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After a long tenure on the City Council, Marchetti prepares to become Pittsfield's mayor

The incoming mayor of Pittsfield, Massachusetts, Peter Marchetti, shown here during the 2023 campaign speaking to residents at Berkshiretown Apartments.
Nancy Eve Cohen
The incoming mayor of Pittsfield, Massachusetts, Peter Marchetti, shown here during the 2023 campaign speaking to residents at Berkshiretown Apartments.

Western Massachusetts will have three new mayors leading communities early in 2024. In Greenfield, Virginia Desorgher is set to take over. Christopher Johnson will return to the corner office in Agawam after more than two decades away. And in Pittsfield, City Council President Peter Marchetti will become the new mayor.

Marchetti, who takes over for the outgoing Linda Tyer, defeated former City Councilor John Krol in a contentious race.

We sat down with Marchetti and asked him what he's been doing to get ready.

Peter Marchetti: We have been strategic in meeting with department heads and getting an update from each of the departments of where we are and what's happening within the city, as well as meeting with community stakeholders — so that on January 2, we are prepared to take the reins and lead the city forward.

Adam Frenier, NEPM: Being the City Council president, then moving on to mayor, do you feel like that gives you an advantage in terms of being up to speed on everything involved in city government?

So, I think it gives me a lot of background knowledge and it gives me a lot of internal workings. I mean, I think that, two-fold, one being council president for the last eight years and having 16 years of service on the City Council, along with a mayor that has been more than gracious with their time to help with the transition, has been extremely helpful.

You know, the department heads have been very helpful. The initial meeting was with Mayor Tyer that lasted several hours of, you know, getting the landscape and and understanding her philosophies and her direction, having conversations of where I'll take things in a different direction.

But along with Mayor Tyer, I have relationships with both former Mayor Ruberto and Bianchi to be able to call upon mayors that have served the city you know, in recent years, and then also a connection with Mayor Dobelle. So I think I've been able to put myself in a really good place when it comes time to leading and being able to have some folks to be able to pick up the phone and say, 'Hey, when you're in this office, when you were faced with this kind of problem, what was your thought process?'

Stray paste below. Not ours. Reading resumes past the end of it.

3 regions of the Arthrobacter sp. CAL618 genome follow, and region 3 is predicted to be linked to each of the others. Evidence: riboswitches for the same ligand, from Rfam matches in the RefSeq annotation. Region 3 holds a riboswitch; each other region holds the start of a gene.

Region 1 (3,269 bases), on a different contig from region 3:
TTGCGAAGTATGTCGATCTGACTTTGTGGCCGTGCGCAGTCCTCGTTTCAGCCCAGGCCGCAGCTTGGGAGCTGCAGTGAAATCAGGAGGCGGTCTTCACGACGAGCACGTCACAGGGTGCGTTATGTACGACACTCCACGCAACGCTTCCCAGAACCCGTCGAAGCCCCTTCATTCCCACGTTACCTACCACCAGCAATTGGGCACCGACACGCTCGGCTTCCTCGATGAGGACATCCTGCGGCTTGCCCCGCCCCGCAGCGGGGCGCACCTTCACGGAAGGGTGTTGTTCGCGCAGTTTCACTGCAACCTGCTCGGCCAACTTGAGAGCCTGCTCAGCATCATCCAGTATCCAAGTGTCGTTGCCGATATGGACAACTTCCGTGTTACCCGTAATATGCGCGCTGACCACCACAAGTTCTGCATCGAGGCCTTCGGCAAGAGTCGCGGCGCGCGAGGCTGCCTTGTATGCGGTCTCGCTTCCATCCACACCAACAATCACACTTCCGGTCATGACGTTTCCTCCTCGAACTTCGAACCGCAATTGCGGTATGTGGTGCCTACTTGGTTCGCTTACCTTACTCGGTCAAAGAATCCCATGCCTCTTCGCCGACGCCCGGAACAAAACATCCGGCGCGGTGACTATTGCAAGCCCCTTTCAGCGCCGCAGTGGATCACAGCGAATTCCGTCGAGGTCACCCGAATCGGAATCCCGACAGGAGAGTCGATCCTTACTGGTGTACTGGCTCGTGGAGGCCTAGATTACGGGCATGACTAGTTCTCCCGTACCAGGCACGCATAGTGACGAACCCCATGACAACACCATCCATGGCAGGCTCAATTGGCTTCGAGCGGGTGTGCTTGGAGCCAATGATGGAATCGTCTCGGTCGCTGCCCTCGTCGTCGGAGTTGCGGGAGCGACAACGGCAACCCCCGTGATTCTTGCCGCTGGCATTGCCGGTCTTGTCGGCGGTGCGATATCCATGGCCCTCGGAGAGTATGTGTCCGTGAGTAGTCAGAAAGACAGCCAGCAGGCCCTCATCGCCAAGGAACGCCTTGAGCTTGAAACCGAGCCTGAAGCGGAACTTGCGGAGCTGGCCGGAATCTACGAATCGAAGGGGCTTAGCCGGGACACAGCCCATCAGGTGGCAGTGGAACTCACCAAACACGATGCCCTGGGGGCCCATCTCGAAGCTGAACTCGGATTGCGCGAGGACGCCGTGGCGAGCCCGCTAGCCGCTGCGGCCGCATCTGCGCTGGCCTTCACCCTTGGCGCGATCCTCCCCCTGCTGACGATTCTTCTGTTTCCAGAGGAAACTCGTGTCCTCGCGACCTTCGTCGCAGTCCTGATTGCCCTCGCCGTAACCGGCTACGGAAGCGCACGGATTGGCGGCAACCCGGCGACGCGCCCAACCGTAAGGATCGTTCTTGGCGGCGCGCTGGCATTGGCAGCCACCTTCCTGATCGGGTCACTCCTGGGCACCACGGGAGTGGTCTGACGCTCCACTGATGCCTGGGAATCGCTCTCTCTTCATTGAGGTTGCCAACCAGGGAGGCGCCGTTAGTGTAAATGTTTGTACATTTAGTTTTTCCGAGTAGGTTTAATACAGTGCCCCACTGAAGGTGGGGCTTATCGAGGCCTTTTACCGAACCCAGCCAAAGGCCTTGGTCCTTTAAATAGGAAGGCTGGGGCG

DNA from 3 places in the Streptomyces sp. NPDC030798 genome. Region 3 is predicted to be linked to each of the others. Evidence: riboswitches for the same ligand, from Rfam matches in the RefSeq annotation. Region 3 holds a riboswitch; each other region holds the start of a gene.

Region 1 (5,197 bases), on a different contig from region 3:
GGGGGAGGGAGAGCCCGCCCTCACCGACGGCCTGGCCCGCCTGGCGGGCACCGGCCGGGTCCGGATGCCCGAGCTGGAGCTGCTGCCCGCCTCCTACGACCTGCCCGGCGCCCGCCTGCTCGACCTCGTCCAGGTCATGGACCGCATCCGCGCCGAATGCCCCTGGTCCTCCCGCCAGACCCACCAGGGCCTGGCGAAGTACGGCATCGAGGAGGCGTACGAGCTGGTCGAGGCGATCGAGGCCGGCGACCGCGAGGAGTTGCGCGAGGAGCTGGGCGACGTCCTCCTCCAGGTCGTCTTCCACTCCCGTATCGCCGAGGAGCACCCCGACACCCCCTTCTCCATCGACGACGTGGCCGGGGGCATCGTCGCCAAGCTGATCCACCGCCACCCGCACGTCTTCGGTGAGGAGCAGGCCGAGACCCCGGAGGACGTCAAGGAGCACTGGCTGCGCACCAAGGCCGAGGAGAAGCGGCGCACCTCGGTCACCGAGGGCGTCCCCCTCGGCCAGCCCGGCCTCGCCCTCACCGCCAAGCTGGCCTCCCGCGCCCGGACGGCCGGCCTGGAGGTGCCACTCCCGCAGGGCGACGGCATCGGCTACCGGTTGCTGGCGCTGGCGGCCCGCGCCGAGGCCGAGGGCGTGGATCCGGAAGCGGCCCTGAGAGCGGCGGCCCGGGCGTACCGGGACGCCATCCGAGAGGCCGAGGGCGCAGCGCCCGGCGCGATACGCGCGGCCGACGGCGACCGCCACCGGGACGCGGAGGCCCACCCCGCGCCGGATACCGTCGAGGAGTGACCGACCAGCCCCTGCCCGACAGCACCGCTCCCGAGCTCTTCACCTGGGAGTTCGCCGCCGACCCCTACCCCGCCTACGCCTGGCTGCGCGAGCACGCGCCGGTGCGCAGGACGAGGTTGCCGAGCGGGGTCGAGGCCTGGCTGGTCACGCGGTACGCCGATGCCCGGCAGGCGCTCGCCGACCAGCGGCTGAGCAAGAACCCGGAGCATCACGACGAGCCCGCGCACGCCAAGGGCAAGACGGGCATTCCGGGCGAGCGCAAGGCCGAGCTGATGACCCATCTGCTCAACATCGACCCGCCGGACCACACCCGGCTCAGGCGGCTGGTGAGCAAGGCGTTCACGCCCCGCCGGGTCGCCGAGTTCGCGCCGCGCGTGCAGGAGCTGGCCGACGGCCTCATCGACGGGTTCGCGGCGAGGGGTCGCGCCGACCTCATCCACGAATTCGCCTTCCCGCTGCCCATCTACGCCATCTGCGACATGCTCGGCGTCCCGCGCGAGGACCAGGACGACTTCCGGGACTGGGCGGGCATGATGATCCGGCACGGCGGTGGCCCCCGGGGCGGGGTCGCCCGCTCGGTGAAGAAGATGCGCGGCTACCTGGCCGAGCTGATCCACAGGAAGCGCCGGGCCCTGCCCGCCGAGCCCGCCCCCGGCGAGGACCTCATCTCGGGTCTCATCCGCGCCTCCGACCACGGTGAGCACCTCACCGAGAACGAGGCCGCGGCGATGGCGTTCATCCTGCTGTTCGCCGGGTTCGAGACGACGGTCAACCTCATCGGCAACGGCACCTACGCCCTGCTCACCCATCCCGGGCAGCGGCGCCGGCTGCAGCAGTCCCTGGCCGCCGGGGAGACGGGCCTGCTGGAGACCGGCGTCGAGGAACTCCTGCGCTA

Have you identified some early priorities you'd like to take care of soon after you're sworn in on January 2?

So we talked a lot about mental health and substance use disorder and my desire to create a task force. That's coming pretty quickly and housing will be a focus. And the finance director and I have had a conversation about taking a step back and looking for some resources to do efficiency reviews of all of our city departments to determine — both from a staffing standpoint and a procedure standpoint — if we are running those departments in the city and the most efficient manner.

Many have felt that the election that's just passed, which you won, was a contentious affair. And many feel that the one before it, where Mayor Tyer won another term, was also contentious. How might you try to bridge any political gaps, any political differences that there might be going forward?

I think when we talk about the contentiousness, it comes down to passionate people who are, you know, close friends or relatives of either my opponent and I during the election. And so, you know, elections get passionate and as the passion grows, so does the the tension.

And prior to the election, I considered John Krol a friend. I would say, today, I still call him a friend, maybe at a different level. You had two people with passion for Pittsfield that really believed that their vision and their ability to lead would make a better Pittsfield. And I think we need to stay focused on that piece of the campaign more than the contention.

And, at some point in time, I think we'll see John playing a role someplace or, you know, at least an acknowledgment that we did not destroy friendship or something along those lines. And I think you'll see some of his supporters find positions on boards or commissions where their skill set best serves the city.

And finally, what does has whole experience been like for you? Obviously, you've been well entrenched in city government, but running for mayor, being able to become elected and now getting ready to be sworn in, what's this been like for you?

It's kind of been a whirlwind of transitions. It was a hard-fought race on both sides. But for me, then it became a whole transition of I served for 35 years as an employee of the Pittsfield Cooperative Bank, retiring there as a senior vice president of retail banking. And now, in a seven-week period of time, transitioning to fulfill the promises that we made during the campaign and setting ourselves up to be ready on day one.

Adam joined NEPM as a freelance reporter and fill-in operations assistant during the summer of 2011. For more than 15 years, Adam has had a number stops throughout his broadcast career, including as a news reporter and anchor, sports host and play-by-play announcer as well as a producer and technician.
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